Therefore director generals of health services are worried about how it’s regulated & how it comes across
Simple operational challenges
– access & enrolment
Role & Scope are conflicted
Rigid structure put onto a dynamic system – doesn’t work
You can’t fit everything people in your health service need to know for their education on one website
Someone needs to take responsibility in bureaucracies – imagine the “army of approvers” you’d need in a public service system
Example: QLD Health
Had a go at providing a resource for interns…
So WHO gets to endorse the information?
Need to have some standards!
Can also lead to competition – “I can do it better” – one hospital/site vs another…
Uptake of online platform was woeful: 1.2 logins per intern per year!!!
BUT: some hospitals – had enthusiastic educational people pushing it and encouraging use at their sites, so uptake was much higher
To “fix it” the bureaucrats got involved & offered a solution… But this raised the issue that “buying expertise” can lead to problems – eg conflict as they’re trying to sell you something… This “solution” is still pending…
After all the extra work – the uptake was the SAME!
Top down approaches don’t really suit online learning/technology solutions, as one of the defining features is that learning is INDIVIDUAL!
Lesson learned was that uptake & usefulness is only as good as the enthusiasm on the ground and when it’s related to what people are doing on the ground.
Homogenous approaches don’t really work.
A Cautionary Tale: Vicrtoria’s experience with the Crime & Misconduct Commission
She & some ED consultant colleagues discussed departmental issues on a password protected forum, without realizing that guest users could access posts in a non-obvious way. Some of these conversations were leaked to management, apparently it was a “code of conduct” violation with mandatory reporting to Crime & Misconduct Commission, requiring the “offenders” to get legal representation, and caused a huge amount of stress.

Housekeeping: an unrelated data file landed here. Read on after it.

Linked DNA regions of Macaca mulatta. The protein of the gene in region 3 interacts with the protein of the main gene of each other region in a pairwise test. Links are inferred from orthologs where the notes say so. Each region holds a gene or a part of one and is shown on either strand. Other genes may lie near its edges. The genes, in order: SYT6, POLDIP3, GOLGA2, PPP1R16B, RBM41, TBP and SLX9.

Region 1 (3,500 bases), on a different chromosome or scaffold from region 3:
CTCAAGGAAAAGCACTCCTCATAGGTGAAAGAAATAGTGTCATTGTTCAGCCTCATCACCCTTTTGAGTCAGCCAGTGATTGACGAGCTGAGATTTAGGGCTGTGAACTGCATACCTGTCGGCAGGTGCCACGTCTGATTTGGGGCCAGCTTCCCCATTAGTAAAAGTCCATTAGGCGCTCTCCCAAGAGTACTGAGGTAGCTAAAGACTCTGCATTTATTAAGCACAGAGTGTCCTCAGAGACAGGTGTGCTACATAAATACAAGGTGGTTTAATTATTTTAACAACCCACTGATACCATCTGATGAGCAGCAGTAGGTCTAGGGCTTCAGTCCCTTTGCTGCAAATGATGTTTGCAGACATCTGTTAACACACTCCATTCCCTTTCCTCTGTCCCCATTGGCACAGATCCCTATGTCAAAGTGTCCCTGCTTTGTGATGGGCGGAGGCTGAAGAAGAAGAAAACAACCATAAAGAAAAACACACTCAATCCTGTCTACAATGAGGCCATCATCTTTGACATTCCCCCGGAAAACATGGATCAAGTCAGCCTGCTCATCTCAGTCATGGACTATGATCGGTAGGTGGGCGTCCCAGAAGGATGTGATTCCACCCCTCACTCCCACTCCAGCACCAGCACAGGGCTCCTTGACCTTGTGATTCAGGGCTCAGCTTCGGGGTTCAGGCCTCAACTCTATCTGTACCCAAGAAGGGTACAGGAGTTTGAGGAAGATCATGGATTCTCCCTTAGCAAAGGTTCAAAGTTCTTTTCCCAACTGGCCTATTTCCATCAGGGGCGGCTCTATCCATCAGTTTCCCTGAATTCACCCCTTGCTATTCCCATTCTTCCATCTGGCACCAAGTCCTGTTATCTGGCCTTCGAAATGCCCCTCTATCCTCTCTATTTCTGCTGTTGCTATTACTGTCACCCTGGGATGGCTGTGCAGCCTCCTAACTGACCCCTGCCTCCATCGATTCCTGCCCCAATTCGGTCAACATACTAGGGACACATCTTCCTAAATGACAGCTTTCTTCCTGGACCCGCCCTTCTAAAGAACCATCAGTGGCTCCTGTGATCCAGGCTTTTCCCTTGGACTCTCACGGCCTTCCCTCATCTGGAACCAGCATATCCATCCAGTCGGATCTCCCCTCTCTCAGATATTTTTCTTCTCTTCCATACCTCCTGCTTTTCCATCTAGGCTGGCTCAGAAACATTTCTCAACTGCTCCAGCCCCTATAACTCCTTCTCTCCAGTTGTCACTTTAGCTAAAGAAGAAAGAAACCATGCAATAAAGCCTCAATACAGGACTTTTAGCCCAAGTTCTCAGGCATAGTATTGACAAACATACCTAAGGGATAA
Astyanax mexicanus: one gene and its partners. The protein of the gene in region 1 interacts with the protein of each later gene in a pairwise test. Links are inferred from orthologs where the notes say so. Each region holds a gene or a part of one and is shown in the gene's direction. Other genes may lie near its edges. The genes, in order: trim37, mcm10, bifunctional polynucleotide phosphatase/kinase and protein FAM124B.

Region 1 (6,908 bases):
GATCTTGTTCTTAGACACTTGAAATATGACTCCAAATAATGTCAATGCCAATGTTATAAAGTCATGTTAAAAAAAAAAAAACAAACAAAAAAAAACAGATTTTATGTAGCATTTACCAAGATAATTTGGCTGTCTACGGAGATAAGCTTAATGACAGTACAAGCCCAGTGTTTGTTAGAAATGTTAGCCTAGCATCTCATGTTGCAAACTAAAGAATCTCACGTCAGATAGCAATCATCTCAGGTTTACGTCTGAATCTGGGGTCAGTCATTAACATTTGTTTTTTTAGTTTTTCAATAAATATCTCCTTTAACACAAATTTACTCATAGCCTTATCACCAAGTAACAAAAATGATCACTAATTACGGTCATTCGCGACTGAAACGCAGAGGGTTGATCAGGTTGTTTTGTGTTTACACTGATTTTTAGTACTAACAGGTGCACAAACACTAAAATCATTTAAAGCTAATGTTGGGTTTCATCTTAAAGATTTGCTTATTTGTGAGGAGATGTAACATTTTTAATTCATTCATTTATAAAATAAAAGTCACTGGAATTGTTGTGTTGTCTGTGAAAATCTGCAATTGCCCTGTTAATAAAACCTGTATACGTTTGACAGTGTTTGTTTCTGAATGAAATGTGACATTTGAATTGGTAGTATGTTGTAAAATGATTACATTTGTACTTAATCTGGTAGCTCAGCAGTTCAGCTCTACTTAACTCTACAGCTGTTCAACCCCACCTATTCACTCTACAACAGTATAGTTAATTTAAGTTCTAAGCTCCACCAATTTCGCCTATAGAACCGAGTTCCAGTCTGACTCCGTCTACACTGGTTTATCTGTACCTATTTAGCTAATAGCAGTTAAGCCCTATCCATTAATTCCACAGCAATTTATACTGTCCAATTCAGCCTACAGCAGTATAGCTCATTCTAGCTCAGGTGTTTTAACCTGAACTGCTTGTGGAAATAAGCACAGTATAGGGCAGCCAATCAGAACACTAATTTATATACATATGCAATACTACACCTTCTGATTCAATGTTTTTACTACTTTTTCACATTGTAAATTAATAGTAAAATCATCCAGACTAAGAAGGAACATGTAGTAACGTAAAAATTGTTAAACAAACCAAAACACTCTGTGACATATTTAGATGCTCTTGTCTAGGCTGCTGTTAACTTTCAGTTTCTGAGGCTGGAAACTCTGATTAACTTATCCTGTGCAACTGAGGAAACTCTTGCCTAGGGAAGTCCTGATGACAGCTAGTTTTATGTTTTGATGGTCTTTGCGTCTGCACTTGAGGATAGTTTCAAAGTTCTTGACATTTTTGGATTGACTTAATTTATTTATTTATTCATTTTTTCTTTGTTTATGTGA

Eventually led to apologies from management, and nothing came of it.
But: They “dodged a bullet”
They hadn’t noticed ability for guest users to get access to “protected” information…
A worthy tale and note of caution for those creating online content through or within public hospitals…
Know the rules. Know your technology.
Suggests every doctor that is involved in online activity looks at: http://ama.com.au/socialmedia
When designing his blog, he did a lot of research into how “not to stuff it up” – had to pay lawyers for this.
Also looked at some successful blogs:
Talked about “persuasion architecture” – how to get people to use their content. They paid consultants to tell them how to get it people to use it.
But the main thing they learned was IT’S ALL ABOUT CONTENT!
If you have good content, people will use it.
To blog you need to be:
Expert and/or Passionate and/or Opinionated
You have to live it, & love it
What’s your “thing”
Stick to what you’re passionate about
Be careful what you write, & how you treat people
Be nice – “I’ve invited you into my living room”
Leave your kids out of it – there’s werido’s out there
Users are afraid to leave comments! But not afraid to send emails.
Key theme: “EDUCATION SHOULD BE FREE”
The future of Peter’s endeavours:
EM Education supersite – covering the full emergency syllabus
Videos, Audio, pdf lectures, fellowship stuff, webinars